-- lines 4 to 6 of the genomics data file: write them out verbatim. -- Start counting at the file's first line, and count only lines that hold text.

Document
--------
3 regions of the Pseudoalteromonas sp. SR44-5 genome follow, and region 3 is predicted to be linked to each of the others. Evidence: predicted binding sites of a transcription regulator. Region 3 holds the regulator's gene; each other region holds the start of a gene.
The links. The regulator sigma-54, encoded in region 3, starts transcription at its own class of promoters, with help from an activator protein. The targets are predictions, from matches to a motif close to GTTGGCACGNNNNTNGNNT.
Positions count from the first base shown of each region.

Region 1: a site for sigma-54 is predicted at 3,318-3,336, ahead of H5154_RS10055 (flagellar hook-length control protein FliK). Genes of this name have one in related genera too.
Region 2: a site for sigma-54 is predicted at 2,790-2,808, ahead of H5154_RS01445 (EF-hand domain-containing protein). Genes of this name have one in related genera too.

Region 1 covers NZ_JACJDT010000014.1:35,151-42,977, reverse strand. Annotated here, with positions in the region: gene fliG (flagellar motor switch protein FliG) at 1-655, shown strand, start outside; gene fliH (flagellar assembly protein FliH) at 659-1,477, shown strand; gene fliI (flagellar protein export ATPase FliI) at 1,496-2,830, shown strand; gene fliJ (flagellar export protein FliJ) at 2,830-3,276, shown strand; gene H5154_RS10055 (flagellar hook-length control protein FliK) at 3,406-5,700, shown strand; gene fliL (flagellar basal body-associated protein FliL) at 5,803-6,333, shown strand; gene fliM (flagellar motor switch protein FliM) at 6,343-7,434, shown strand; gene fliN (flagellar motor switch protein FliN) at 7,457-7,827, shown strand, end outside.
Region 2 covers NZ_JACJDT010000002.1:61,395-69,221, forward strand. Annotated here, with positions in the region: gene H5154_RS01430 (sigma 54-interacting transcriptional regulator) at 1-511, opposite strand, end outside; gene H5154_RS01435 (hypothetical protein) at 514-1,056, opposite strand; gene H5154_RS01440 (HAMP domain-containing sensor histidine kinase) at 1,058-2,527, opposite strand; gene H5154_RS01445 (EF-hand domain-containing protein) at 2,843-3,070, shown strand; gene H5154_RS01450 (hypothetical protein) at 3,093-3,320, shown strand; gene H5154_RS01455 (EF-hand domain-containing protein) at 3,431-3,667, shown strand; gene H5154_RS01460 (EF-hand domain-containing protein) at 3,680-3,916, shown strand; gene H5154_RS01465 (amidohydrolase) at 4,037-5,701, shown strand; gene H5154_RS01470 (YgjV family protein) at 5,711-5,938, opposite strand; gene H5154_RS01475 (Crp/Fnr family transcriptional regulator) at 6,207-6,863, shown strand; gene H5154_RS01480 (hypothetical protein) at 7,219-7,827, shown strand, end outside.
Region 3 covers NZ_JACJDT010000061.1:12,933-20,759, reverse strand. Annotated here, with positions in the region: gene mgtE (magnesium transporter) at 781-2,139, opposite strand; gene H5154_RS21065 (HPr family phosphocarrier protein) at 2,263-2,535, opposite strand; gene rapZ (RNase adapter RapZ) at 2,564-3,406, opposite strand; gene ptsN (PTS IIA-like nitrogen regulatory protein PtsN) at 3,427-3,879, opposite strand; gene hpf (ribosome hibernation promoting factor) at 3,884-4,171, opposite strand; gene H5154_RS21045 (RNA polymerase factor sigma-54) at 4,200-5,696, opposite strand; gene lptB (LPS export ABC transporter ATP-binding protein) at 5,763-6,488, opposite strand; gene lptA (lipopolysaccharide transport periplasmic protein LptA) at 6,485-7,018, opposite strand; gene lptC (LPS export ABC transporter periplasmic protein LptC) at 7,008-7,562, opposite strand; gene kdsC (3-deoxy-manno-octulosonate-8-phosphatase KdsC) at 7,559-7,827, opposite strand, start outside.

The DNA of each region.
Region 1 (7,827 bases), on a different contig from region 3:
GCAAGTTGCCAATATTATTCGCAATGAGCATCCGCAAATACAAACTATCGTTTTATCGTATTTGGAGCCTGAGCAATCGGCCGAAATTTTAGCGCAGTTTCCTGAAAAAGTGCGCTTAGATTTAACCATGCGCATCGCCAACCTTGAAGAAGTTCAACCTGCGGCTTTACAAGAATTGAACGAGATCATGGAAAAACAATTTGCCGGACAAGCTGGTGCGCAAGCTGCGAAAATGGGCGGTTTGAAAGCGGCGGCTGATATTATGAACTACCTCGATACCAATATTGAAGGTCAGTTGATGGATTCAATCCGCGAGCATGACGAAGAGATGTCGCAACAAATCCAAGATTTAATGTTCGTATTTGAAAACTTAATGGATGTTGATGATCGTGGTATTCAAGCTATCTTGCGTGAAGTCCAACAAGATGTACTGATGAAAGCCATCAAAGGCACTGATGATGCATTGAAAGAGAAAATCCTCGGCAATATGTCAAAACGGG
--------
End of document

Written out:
Region 1: a site for sigma-54 is predicted at 3,318-3,336, ahead of H5154_RS10055 (flagellar hook-length control protein FliK). Genes of this name have one in related genera too.
Region 2: a site for sigma-54 is predicted at 2,790-2,808, ahead of H5154_RS01445 (EF-hand domain-containing protein). Genes of this name have one in related genera too.

Region 1 covers NZ_JACJDT010000014.1:35,151-42,977, reverse strand. Annotated here, with positions in the region: gene fliG (flagellar motor switch protein FliG) at 1-655, shown strand, start outside; gene fliH (flagellar assembly protein FliH) at 659-1,477, shown strand; gene fliI (flagellar protein export ATPase FliI) at 1,496-2,830, shown strand; gene fliJ (flagellar export protein FliJ) at 2,830-3,276, shown strand; gene H5154_RS10055 (flagellar hook-length control protein FliK) at 3,406-5,700, shown strand; gene fliL (flagellar basal body-associated protein FliL) at 5,803-6,333, shown strand; gene fliM (flagellar motor switch protein FliM) at 6,343-7,434, shown strand; gene fliN (flagellar motor switch protein FliN) at 7,457-7,827, shown strand, end outside.